Herschel Returns to Radio by Car
Herschel returned to radio in April of 2005 as the host of a Saturday afternoon KDKA talk show. KDKA program director and former WDVE co-worker brought Herschel back to radio. Entitled “Car Radio” it ran from 1 to 3 PM. KDKA promoted the Car Radio show as Pittsburgh's first stop for information on new cars, used cars and NASCAR. Herschel was a life-long car nut who worked on cars, sold cars and exhibited restored vintage cars. KDKA billed him as the “go-to guy for car information.” The show’s webpage exclaimed. “He not only knows what a camshaft is, he can also dial it in.” On the show Herschel talked about his test drives of new models, gave advice on how to fix four-barrel carburetors, and discussed the latest Nascar results. Herschel’s guests were mechanics, dealers and vintage car collectors. The show was nominated for an Achievement in Radio (A.I.R.) Award in November of 2006. Car Radio aired on KDKA into 2007.
In April of 2007, CBS Radio, the parent of KDKA announced that it was converting Pittsburgh station K-Rock 93.7 to an all talk format "93.7 The Zone" and changed the station’s call letters to WTZN-FM. The format of the station was to be “Man Talk” featuring Opie and Anthony, Scott Paulsen, and right wing comedian Dennis Miller. As part of the “Man Talk” theme Herschel's “Car Radio” show was moved to The Zone. The show renamed “Car and Radio” aired from 8 A.M. to 9 A.M. on Saturdays. It was sponsored by the popular Wexford Starlite Car Cruise organization. But yet once again it was Déjà vu all over again for Herschel. His show was canceled in another sudden format change. With no announcement of a format change on Monday, October 1, 2007 at 10 AM the talk shows stopped on WTZN. The station aired Christmas music for a week. The following Friday the station re-launched with the dated Top 40 format of old station B-94. On November 27, 2007, WTZN switched its call letters to WBZW-FM. The B-94 format was short lived. On February 15, 2010, CBS Radio dropped the B94 format for sports talk. The station became “Sports Radio 93.7 The Fan"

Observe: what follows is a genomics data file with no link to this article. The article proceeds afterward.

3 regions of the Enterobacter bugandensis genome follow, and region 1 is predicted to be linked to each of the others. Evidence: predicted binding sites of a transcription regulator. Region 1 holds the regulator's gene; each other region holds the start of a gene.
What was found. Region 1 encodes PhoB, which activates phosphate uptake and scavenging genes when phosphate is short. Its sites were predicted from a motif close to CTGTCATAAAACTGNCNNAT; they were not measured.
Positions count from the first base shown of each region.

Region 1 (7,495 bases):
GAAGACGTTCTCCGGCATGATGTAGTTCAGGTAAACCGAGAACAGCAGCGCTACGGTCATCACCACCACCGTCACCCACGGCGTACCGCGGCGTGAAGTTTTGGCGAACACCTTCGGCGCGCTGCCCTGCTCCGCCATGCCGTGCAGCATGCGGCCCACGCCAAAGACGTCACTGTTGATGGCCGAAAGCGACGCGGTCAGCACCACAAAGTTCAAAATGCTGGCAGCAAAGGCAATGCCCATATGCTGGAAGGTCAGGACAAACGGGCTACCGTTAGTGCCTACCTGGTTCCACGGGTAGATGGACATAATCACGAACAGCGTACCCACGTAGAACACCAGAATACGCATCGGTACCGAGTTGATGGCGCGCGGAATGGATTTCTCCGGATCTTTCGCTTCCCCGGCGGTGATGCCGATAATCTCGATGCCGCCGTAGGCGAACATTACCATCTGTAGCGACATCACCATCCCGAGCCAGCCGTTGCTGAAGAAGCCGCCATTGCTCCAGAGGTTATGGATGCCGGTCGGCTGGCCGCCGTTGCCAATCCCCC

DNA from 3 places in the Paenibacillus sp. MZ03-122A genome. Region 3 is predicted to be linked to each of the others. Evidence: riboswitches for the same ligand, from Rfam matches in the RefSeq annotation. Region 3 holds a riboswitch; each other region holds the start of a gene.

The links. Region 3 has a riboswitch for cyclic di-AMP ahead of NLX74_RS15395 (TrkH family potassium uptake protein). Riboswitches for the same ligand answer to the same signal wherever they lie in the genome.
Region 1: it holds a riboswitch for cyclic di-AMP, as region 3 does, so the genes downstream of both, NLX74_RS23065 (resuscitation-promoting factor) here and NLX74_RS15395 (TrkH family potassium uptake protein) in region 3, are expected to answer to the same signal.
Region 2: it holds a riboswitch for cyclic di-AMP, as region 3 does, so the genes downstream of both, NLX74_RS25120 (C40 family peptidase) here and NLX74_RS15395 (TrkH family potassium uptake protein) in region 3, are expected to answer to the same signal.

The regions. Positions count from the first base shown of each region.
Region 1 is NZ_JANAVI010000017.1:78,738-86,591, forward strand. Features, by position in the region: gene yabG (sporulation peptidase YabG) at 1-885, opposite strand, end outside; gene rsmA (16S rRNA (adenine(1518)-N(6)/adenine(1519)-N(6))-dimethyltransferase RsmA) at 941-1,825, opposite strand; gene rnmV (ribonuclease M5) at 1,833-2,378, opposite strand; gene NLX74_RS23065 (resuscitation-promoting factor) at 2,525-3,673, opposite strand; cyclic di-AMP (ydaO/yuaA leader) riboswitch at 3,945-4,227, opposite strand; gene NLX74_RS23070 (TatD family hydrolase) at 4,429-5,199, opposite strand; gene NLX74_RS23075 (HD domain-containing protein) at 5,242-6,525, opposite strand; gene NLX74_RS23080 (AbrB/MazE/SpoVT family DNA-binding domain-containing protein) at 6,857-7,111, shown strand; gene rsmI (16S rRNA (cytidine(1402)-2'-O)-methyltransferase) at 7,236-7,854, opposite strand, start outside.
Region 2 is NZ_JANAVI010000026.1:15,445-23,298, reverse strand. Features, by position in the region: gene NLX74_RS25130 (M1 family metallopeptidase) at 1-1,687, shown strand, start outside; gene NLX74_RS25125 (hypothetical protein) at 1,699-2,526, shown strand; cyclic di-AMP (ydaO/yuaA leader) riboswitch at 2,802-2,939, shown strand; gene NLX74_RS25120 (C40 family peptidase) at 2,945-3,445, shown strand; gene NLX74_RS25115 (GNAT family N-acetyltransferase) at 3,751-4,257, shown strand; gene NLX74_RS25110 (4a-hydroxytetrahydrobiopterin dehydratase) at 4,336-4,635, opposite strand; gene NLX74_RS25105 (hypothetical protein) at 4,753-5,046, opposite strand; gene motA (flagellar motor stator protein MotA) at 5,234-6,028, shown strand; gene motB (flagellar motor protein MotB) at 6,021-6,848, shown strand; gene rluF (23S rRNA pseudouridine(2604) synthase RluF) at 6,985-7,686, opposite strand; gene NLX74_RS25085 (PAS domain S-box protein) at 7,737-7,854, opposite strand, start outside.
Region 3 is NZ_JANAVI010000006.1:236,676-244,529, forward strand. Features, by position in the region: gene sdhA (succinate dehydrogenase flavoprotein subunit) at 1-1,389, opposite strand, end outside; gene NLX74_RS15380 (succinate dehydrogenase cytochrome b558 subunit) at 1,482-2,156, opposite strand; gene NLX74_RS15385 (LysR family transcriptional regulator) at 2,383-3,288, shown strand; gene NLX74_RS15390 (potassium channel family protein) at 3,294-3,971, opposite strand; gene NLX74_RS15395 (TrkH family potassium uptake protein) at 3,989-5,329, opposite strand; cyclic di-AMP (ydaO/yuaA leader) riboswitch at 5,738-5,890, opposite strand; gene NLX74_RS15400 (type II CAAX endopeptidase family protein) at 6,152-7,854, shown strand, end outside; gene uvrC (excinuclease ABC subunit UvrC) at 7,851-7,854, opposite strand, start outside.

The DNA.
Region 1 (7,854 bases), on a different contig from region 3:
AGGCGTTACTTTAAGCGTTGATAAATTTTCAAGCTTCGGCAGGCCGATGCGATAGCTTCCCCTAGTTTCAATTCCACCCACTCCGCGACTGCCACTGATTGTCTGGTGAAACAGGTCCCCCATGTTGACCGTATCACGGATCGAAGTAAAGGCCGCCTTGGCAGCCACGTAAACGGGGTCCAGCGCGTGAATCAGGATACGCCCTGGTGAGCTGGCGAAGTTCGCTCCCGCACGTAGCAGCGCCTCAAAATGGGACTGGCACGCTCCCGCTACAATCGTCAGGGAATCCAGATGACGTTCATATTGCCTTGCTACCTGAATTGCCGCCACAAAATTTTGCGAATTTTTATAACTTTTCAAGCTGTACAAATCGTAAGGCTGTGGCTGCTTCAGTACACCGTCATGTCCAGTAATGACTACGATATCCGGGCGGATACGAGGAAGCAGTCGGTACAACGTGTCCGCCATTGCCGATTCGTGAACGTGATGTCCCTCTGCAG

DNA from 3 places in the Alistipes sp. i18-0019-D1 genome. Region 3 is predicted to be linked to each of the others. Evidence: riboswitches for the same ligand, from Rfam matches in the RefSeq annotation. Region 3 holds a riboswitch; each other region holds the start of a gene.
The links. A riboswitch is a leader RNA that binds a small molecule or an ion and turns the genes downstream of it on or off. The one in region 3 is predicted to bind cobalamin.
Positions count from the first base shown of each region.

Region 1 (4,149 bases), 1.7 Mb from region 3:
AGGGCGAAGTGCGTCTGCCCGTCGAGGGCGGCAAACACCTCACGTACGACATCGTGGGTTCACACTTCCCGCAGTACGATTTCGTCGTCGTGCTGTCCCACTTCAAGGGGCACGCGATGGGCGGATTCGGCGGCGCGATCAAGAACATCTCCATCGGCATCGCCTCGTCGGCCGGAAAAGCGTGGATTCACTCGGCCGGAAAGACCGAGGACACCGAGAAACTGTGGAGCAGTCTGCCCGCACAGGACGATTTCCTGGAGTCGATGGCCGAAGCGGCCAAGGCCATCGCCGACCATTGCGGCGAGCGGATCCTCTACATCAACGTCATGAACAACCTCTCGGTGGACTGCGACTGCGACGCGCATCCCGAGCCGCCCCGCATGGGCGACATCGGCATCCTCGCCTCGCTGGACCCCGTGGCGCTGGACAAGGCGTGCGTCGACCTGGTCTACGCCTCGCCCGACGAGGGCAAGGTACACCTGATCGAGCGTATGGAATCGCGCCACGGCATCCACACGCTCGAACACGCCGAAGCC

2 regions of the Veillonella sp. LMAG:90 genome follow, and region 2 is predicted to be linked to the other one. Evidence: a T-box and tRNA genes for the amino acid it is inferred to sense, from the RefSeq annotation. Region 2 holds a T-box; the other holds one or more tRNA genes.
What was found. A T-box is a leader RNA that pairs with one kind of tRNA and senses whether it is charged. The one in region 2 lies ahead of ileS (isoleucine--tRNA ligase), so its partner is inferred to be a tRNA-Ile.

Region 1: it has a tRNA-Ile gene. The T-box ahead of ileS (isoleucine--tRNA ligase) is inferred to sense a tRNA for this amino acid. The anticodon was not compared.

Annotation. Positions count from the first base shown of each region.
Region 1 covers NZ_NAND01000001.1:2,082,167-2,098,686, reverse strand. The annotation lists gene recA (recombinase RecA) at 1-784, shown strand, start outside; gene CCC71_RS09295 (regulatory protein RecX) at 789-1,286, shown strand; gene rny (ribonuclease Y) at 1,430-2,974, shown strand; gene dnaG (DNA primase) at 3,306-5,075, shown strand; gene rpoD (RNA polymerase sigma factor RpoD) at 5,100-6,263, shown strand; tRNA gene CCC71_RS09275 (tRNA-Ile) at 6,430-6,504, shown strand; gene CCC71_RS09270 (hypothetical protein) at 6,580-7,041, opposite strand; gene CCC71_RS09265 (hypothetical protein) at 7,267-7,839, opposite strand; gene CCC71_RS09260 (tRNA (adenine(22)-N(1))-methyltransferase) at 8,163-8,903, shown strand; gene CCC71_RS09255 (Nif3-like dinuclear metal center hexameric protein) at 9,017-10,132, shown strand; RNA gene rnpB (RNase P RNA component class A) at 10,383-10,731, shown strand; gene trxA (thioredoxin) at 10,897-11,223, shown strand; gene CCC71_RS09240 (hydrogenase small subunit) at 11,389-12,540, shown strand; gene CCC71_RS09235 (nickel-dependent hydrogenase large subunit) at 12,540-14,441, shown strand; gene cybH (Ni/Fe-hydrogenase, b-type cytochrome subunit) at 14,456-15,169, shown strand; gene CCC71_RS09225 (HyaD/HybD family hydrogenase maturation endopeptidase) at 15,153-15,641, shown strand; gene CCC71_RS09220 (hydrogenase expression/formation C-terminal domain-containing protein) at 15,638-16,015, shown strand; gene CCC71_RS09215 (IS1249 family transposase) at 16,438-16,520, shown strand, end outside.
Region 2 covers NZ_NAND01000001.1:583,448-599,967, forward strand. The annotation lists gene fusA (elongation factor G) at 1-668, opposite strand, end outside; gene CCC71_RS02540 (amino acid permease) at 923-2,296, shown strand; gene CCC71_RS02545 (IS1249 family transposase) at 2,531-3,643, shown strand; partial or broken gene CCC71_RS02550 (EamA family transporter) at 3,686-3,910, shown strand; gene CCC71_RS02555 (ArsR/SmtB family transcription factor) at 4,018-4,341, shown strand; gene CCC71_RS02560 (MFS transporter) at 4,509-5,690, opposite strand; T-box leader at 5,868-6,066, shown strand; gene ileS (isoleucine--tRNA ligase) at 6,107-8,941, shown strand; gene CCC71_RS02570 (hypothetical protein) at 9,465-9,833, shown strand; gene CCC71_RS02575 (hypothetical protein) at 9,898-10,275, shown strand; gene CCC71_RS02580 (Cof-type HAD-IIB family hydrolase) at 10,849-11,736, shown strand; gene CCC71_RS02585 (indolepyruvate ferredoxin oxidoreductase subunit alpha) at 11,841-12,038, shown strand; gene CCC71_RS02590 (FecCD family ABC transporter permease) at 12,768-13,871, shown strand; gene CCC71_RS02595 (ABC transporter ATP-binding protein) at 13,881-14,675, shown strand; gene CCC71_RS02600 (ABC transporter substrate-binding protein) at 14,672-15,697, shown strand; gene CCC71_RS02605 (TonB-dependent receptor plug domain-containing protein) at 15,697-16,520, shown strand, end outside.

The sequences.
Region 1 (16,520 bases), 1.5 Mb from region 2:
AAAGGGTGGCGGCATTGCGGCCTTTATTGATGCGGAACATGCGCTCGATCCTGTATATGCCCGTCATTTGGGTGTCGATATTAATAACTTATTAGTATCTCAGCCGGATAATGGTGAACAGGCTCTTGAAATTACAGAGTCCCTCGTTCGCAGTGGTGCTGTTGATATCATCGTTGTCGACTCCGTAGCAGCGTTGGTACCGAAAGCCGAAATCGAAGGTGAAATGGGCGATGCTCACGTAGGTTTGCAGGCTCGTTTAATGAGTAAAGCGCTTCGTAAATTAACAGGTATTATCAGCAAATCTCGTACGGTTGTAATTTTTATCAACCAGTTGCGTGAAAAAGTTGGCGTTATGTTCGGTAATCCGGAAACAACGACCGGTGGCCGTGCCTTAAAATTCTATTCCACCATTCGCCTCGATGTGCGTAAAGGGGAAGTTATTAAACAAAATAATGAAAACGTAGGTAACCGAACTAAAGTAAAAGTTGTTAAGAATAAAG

Deal Me In
Dealt out of radio, a casualty of radio’s incessant format change insanity, Herschel took on a safer career bet. He became a casino card dealer. In an 2008 Pittsburgh Post Gazette article Herschel’s career as a blackjack dealer at casino-themed events hosted by Talent Network of Coraopolis was profiled. Herschel deals cards and teaches the rules to novice gamblers who bet with chips, (not real money) at private parties. He became involved wih the Talent Network through his wife who is a vice president of the organization. In the article he said: "The bottom line to what we do is that it's fun." He is free from the worries of the next format change.
Herschel came to the internet airwaves in 2010 when he recorded a series of sports interview podcasts with Steeler announcer Craig Wolfley.